2nd Amendment is a Criminal’s Right Also


The Constitution’s 2nd Amendment protects a criminal’s right to bear arms. Period. Not a popular notion, but true nonetheless.12059512824_bd41066546_n

Presently, federal law prohibits anyone convicted of a felony from buying or possessing a firearm. Sounds reasonable at first glance, but this so-called reasoned compromise is in fact another Leftist program designed to sidestep the Constitution and gradually and methodically disarm Americans.

Federal gun control laws began with Franklin D. Roosevelt’s National Firearms Act of 1934 and Federal Firearms Act of 1938. The 1934 Act was the first to prohibit felons of violent crimes from owning guns. The third federal gun control laws came in 1968 under Lyndon B. Johnson which expanded FDR’s Acts.  No surprise these broad and sweeping federal infringements of our 2nd Amendment rights came under the stewardship of far-Left presidents.

Under the current system the question is: “What constitutes a felony, and who decides?” In criminal law, a crime is classified as either a misdemeanor (minor, low-dollar, or non-violent crime) or a felony (serious, high-dollar, or violent crime.) Felonies carry a wide range of punishment. Generally, a felony carrying a prison sentence of one year or more qualifies as a felony for which a person then loses their right to buy or own firearms, i.e. the felon loses their 2nd Amendment right.

Receiving a misdemeanor verses a felony conviction depends on many factors beyond the severity of the crime including:  prior convictions, state and federal law, plea bargaining, motive, evidence, temperament of the judge, effectiveness of the lawyers, etc.  Fortunately, if a suspect’s actions violate state statutes rather than federal law, the state has the say-so in deciding if the crime is a misdemeanor or a felony.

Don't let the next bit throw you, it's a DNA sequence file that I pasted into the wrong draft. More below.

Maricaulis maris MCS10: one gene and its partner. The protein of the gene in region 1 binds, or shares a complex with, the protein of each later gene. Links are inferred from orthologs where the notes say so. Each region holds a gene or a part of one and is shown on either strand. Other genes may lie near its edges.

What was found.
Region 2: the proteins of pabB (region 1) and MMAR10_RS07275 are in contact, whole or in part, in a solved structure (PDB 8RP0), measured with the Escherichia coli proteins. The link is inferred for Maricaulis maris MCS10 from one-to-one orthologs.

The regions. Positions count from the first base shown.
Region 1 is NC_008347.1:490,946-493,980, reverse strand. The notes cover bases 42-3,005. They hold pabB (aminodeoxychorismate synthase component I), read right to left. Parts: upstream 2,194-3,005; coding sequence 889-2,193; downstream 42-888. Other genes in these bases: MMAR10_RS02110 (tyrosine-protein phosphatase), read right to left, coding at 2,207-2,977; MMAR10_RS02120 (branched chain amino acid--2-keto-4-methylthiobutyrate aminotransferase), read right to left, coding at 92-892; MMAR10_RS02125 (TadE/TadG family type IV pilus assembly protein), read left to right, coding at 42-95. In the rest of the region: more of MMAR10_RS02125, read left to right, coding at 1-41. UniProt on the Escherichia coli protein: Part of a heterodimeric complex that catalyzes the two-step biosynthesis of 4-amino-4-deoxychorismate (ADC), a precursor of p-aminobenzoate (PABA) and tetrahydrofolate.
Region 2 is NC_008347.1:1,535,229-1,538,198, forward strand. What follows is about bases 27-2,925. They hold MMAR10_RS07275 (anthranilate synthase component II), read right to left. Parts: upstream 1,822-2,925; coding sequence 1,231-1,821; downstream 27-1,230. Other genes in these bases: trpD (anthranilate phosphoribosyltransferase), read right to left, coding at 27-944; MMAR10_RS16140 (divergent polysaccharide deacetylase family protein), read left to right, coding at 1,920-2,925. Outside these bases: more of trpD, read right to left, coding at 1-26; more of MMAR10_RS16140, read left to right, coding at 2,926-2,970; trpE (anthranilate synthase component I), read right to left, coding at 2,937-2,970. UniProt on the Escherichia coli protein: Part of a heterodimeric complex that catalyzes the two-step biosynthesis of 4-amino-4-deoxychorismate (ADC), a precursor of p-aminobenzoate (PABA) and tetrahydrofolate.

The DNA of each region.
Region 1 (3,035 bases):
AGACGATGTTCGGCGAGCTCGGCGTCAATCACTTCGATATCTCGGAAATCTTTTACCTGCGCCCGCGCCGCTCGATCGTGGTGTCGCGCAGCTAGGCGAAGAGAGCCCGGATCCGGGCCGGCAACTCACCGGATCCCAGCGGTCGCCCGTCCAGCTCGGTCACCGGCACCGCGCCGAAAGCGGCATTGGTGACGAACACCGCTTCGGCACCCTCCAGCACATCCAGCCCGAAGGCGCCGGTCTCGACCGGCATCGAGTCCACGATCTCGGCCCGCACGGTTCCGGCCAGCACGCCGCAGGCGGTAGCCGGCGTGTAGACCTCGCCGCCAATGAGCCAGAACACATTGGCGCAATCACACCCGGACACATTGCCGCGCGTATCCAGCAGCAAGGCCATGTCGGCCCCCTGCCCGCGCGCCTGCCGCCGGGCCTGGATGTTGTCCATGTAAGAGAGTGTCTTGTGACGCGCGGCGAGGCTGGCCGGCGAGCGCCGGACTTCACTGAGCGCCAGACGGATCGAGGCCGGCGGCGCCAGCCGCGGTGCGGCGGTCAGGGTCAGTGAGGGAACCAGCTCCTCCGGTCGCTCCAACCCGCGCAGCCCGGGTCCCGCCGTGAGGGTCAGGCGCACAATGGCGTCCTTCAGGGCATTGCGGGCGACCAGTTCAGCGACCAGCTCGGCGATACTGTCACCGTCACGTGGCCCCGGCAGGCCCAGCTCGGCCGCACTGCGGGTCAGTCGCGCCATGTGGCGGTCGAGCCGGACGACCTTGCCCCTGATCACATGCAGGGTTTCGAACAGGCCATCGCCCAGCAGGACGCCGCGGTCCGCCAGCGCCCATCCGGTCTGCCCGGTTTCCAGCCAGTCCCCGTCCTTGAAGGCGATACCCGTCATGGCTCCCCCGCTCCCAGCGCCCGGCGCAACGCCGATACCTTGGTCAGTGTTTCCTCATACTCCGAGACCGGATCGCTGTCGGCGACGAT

What happens AFTER the felon serves his or her time in prison is what ought to concern all liberty-loving Constitutionalists. After a felon serves his or her time in prison, it is the federal government who has the say-so whether an ex-con can buy or own guns.  Again: federal law prohibits anyone convicted of a felony from buying or possessing a firearm. If you have committed a felony, served your time and completed probation, you cannot buy or own a gun. Any gun. Ever.

There are exceptions. One’s 2nd Amendment rights may be restored or reinstated by the state or federal court if the felony conviction is expunged, set aside, vacated, or pardoned. (See Alana Marie Burke’s article in Newsmax 11-17-2014.)

Who wants ex-cons to have guns anyway, right? You do!  Believe me.

The 2nd Amendment protects a God-given right. An unalienable right—a right that cannot be removed by man, by government, by a court of law, statute, or executive order. A person cannot even remove an unalienable right from themselves by willful 5345113276_d1dcda76b3_naction, decision, or misconduct. Only God can put asunder what He hath joined.

Our God-given rights are an honored and holy privilege, not to be taken lightly, abused, or handled irresponsibly. When would-be criminals use a firearm to commit a crime they break a sacred trust with our Creator and soil the rights our Founding documents codify. The punishment for this type of crime should carry the harshest punishment. (No surprise our Leftist courts do not punish accordingly.) Therefore, when the punishment is meted out, served in full with good behavior, government cannot thereafter take away the ex-con’s God-given rights.

Ridiculous? Think of it like this. When an ex-con walks out of prison a freeman, does the government thereafter remove his right to free speech? No, of course not. Does the court thereafter prohibit the ex-con’s free exercise of religion? No. Do we strip them of right to privacy thereafter?  May we now quarter National Guard soldiers in their home?  Do ex-cons forfeit their right to a jury of their peers ever after? Can other citizens now buy ex-cons and own them as slaves because their felony conviction makes void the 13th and 14th Amendments? Of course not. So too, the government may not infringe the right of free men and women to buy and own firearms.

Furthermore, is not the definition of “felony” flexible? The Leftist courts are always moving the goal post further away from our Constitution. Perhaps tomorrow felonies may include non-violent crimes. Perhaps some day violations of political correctness will carry a felony indictment. What about “hate speech?” Or climate change carbon polluters or deniers? And when that happens and you are convicted of a felony, will you not wish ex-cons could have guns?


photo credit: Shotguns via photopin (license)

photo credit: flintlock muskets via photopin (license)

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